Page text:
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Coastal Splendor in Cambria, Calif.

Let a fairy-tale town and the magical beaches of the Central Coast cast a spell on you.

  • J. Patrick House, woodsy inn in Cambria, Calif., image
    Photo caption
    Cambria's J. Patrick House offers a woodsy retreat.
  • Rubber duck at Cambria Village Pharmacy, Calif., image
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    Rubber ducks at Cambria Village Pharmacy seek bathtubs.
  • Woman on boardwalk at Moonstone Beach in Cambria, Calif., image
    Photo caption
    Moonstone Beach in Cambria, Calif., beckons strollers with a boardwalk.


On a windy afternoon at Fiscalini Ranch Preserve, a 439-acre open space in Cambria, Calif., I paused and surveyed a stunning showcase of California seaside beauty: before me, stretching north and south, more than 40 miles of shoreline. Behind me, the coastal prairie rising to a ridge crowned with rare native Monterey pine—and beyond that, out of sight but less than a mile away, Cambria’s galleries, cafés, and shops.

Apart from its sheer physical beauty, Fiscalini is remarkable for how it came to be. With developers looking to build a golf resort and 600 homes on the land, citizens organized, bought the ranch, and dedicated it to public use. In November 2000, elated Cambrians gathered at the ranch to celebrate the deal.

The story of Fiscalini says a lot about Cambria, a town of 6,032 that’s roughly equidistant from San Francisco and Los Angeles. Though half of Cambria’s homes are second residences, full- and part-timers alike feel a deep connection to this scenic Central Coast hamlet on Highway 1 just eight miles south of the entrance to Hearst Castle.

The heart of town is Main Street, with businesses grouped into two villages: East and West. The West Village is newer; the East Village boasts historic buildings such as the Old Santa Rosa Chapel, a whitewashed church from the 1870s, where the likes of Gary Cooper and Bing Crosby once attended Sunday mass while visiting William Randolph Hearst. In modern times, locals restored the chapel, as well as the 19th-century Guthrie-Bianchini House, where the Cambria Historical Museum resides. Its displays recall the pioneers who settled Slab Town—Cambria’s original name, derived from its early buildings of rough pine.

Shopping in both villages is wonderfully varied. Home cooks can find Swiss-made sauté pans, cranberry-ginger salad dressing, and tons of kitchen supplies at A Matter of Taste. Seekers Glass Gallery specializes in museum-quality glass sculptures, paperweights, and other objects from more than 200 top U.S. artists and small studios. Need vintage costume jewelry? A restored oak icebox? Or a 1930s Union Pacific toy train? Antiques on Main is the place. And don’t miss Cambria Village Pharmacy’s amazing stock of more than 750 duck-themed gift items, among them rubber duckies done up as Elvis, pirates, and hipsters in porkpie hats.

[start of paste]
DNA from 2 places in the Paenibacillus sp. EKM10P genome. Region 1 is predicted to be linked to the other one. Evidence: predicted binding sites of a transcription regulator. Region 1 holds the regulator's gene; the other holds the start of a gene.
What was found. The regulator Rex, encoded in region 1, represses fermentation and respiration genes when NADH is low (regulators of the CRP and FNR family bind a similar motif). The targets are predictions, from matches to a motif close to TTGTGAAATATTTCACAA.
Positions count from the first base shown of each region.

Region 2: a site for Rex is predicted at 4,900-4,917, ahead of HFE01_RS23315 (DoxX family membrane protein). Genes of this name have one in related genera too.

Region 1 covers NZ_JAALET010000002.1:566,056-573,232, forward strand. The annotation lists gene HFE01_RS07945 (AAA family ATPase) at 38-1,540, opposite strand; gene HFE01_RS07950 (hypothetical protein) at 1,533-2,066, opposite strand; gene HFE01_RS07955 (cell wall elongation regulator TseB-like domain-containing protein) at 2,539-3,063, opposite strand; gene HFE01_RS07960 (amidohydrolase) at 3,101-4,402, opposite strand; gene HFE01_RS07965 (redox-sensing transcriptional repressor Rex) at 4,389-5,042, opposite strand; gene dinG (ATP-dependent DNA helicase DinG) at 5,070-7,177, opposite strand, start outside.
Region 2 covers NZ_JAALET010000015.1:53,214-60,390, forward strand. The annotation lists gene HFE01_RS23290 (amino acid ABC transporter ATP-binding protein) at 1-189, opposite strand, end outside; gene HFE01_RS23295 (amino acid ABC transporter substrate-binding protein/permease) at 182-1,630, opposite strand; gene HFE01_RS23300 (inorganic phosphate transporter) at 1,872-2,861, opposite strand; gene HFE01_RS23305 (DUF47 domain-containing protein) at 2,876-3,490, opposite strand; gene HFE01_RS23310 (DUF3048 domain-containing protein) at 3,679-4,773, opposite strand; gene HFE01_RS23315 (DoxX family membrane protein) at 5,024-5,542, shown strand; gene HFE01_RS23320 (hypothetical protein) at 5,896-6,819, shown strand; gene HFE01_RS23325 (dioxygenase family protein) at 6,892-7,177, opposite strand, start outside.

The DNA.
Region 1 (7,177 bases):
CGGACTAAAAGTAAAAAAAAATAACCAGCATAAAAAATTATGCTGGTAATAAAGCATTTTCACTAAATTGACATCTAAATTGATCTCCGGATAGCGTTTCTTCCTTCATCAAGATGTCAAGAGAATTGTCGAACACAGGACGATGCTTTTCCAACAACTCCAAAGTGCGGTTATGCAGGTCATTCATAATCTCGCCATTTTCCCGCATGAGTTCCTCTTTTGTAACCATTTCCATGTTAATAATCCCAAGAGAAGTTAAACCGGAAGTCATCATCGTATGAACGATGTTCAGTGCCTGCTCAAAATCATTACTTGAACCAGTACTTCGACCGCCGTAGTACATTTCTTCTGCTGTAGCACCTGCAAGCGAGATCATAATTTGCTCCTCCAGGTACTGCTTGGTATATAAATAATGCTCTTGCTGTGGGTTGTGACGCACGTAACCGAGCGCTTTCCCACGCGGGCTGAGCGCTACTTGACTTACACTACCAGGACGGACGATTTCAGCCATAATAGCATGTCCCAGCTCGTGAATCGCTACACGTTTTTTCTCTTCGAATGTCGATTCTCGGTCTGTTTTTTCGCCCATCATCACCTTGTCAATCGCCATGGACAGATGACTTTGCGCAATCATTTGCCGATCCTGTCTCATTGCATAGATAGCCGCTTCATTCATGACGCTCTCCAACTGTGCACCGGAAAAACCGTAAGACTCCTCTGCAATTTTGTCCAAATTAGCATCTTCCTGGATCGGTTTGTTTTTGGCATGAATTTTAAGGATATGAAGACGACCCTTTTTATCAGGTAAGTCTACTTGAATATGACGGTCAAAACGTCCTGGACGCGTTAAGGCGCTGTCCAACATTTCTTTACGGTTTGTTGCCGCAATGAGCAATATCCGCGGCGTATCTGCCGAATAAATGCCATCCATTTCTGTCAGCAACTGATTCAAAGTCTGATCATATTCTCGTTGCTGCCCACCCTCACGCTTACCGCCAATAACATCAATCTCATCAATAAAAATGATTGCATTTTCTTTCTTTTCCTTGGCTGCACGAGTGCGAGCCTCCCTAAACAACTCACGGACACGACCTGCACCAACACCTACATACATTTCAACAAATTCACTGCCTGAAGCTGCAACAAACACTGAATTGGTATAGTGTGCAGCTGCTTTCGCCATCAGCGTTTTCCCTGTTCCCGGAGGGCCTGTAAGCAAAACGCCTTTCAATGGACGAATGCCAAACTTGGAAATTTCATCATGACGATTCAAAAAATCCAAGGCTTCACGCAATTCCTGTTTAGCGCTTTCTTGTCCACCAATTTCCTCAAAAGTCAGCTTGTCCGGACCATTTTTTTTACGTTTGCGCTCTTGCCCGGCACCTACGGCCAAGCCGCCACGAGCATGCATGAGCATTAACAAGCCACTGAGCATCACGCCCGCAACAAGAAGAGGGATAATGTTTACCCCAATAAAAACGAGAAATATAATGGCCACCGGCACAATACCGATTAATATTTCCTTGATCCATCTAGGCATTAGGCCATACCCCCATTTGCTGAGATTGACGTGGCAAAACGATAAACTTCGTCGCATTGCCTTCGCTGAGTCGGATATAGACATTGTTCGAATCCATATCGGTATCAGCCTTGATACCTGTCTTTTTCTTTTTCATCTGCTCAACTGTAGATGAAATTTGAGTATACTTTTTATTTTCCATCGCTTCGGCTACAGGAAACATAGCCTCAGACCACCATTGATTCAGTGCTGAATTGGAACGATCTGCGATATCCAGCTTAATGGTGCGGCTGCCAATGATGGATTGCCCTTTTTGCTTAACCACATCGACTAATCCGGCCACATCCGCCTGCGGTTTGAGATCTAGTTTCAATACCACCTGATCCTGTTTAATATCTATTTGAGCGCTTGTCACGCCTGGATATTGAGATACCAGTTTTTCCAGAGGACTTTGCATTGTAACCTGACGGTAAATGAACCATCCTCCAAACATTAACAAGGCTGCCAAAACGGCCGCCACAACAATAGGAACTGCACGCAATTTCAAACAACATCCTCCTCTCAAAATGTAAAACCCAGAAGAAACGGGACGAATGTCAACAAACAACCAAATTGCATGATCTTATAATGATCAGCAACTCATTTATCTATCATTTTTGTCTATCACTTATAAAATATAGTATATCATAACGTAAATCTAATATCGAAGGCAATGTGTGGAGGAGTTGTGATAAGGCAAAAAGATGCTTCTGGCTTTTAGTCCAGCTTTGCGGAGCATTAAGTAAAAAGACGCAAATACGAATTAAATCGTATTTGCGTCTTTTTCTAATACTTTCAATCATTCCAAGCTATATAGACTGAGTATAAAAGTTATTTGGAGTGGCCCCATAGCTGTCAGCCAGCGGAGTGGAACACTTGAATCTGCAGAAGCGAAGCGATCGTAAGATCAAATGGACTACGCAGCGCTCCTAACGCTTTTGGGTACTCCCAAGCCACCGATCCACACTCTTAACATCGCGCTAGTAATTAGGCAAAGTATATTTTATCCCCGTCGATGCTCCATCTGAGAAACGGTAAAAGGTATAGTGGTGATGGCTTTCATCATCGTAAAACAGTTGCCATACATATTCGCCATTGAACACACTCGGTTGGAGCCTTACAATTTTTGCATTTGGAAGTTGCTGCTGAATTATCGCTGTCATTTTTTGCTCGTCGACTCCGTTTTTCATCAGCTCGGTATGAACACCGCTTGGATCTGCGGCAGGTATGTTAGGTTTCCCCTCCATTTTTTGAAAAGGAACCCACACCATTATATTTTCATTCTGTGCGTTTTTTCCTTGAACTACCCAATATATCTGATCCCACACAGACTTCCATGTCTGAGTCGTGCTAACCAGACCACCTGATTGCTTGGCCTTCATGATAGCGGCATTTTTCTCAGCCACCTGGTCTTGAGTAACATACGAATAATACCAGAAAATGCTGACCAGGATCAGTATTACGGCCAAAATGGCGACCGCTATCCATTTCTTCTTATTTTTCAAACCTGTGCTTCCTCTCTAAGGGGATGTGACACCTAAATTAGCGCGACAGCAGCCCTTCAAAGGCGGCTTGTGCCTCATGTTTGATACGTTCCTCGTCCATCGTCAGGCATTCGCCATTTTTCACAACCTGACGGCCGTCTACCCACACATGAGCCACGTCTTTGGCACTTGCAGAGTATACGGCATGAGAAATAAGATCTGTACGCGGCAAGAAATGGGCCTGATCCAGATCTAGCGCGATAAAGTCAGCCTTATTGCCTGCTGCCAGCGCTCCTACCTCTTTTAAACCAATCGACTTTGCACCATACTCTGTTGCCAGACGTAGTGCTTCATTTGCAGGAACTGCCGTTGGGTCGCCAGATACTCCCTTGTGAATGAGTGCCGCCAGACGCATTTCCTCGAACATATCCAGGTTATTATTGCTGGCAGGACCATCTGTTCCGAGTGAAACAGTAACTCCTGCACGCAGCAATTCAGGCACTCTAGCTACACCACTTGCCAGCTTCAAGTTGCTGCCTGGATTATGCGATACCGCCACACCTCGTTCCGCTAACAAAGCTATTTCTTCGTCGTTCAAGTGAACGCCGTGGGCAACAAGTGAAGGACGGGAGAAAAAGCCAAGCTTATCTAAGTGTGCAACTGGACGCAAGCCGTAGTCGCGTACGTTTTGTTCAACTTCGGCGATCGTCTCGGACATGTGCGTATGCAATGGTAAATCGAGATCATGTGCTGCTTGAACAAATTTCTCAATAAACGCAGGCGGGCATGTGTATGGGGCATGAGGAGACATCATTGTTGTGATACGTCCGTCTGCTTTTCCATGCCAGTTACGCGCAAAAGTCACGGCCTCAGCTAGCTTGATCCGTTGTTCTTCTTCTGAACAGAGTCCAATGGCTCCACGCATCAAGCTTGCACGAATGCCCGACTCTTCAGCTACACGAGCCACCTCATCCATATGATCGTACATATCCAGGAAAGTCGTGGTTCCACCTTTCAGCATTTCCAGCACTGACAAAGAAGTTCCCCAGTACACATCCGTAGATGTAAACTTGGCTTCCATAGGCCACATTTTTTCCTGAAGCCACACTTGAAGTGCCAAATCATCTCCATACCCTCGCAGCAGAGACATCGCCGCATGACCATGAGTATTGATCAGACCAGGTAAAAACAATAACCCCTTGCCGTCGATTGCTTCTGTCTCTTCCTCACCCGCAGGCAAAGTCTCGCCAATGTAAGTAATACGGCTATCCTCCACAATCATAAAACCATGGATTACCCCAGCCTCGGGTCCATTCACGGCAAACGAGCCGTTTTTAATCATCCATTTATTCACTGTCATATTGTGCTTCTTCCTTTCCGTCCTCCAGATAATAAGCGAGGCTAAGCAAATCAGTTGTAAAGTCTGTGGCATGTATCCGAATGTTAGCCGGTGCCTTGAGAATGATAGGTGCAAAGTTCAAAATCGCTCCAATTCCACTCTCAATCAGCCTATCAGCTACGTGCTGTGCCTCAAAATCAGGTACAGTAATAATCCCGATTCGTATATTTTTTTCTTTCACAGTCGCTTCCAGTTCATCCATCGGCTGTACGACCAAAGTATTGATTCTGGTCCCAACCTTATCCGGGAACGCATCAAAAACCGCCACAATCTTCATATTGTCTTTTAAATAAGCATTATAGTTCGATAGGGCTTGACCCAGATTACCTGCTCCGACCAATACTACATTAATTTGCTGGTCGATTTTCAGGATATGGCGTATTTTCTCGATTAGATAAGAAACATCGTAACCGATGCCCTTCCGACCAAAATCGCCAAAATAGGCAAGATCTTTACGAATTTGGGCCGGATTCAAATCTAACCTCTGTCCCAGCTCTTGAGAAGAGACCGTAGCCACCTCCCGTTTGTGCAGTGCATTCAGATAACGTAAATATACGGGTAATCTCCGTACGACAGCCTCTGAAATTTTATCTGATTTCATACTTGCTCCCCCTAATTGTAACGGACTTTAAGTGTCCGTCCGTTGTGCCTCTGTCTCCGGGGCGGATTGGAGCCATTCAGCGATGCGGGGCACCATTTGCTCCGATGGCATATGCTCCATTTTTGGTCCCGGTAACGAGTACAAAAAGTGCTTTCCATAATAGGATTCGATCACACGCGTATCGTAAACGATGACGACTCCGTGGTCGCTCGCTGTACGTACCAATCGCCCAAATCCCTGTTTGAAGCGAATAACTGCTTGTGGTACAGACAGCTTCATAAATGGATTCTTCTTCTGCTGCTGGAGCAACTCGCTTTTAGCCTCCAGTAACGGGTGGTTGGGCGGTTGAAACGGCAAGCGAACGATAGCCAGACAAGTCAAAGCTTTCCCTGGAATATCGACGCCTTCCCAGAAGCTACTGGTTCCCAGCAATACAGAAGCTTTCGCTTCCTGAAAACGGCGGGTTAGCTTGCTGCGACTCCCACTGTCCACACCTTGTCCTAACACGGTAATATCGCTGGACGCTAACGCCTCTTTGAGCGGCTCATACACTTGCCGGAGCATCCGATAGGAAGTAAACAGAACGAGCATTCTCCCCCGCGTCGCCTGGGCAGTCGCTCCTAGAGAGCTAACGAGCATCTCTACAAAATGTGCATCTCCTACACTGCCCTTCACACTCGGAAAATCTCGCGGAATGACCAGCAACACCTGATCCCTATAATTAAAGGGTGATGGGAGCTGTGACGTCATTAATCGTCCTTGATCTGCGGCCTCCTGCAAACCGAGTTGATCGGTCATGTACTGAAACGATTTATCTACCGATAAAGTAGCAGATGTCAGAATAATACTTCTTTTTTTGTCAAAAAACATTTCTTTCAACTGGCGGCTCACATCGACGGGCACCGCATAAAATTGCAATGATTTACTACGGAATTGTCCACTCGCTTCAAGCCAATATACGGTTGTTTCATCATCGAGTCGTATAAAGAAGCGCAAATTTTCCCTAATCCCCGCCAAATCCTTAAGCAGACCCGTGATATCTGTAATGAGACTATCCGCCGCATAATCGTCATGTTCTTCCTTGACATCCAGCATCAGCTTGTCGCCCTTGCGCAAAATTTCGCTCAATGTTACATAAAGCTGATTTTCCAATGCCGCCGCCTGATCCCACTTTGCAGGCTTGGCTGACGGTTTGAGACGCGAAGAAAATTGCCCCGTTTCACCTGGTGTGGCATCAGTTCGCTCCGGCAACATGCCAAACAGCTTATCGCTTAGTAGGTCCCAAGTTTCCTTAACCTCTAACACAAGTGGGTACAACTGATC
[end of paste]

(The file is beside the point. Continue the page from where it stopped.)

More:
Menus are diverse, too. With much of its produce coming from the town’s lively Friday farmers’ market, Robin’s features its own take on global cuisine such as lamb curry burritos. At Indigo Moon, you can enjoy coriander-crusted chicken with roasted poblano sauce or a tangy-sweet Meyer lemon tartlet. The Sea Chest Oyster Bar and Restaurant serves oysters on the half shell and seasonal catches including halibut and swordfish; it’s located on Moonstone Beach, about a five-minute drive from Cambria’s commercial core.

With its 1.5-mile boardwalk and sand studded with smooth, translucent quartz agate rocks known locally as moonstones, the beach attracts walkers. Strolling there one morning, I came across some ramshackle driftwood shelters. One in particular captured my fancy—a nine-foot-high, five-sided tepee—and I briefly considered its potential as a second home for myself in Cambria. Not much in the way of amenities, but boy, what a view.

Photography by Chris Leschinsky


This article was first published in July 2011. Some facts may have aged gracelessly. Please call ahead to verify information.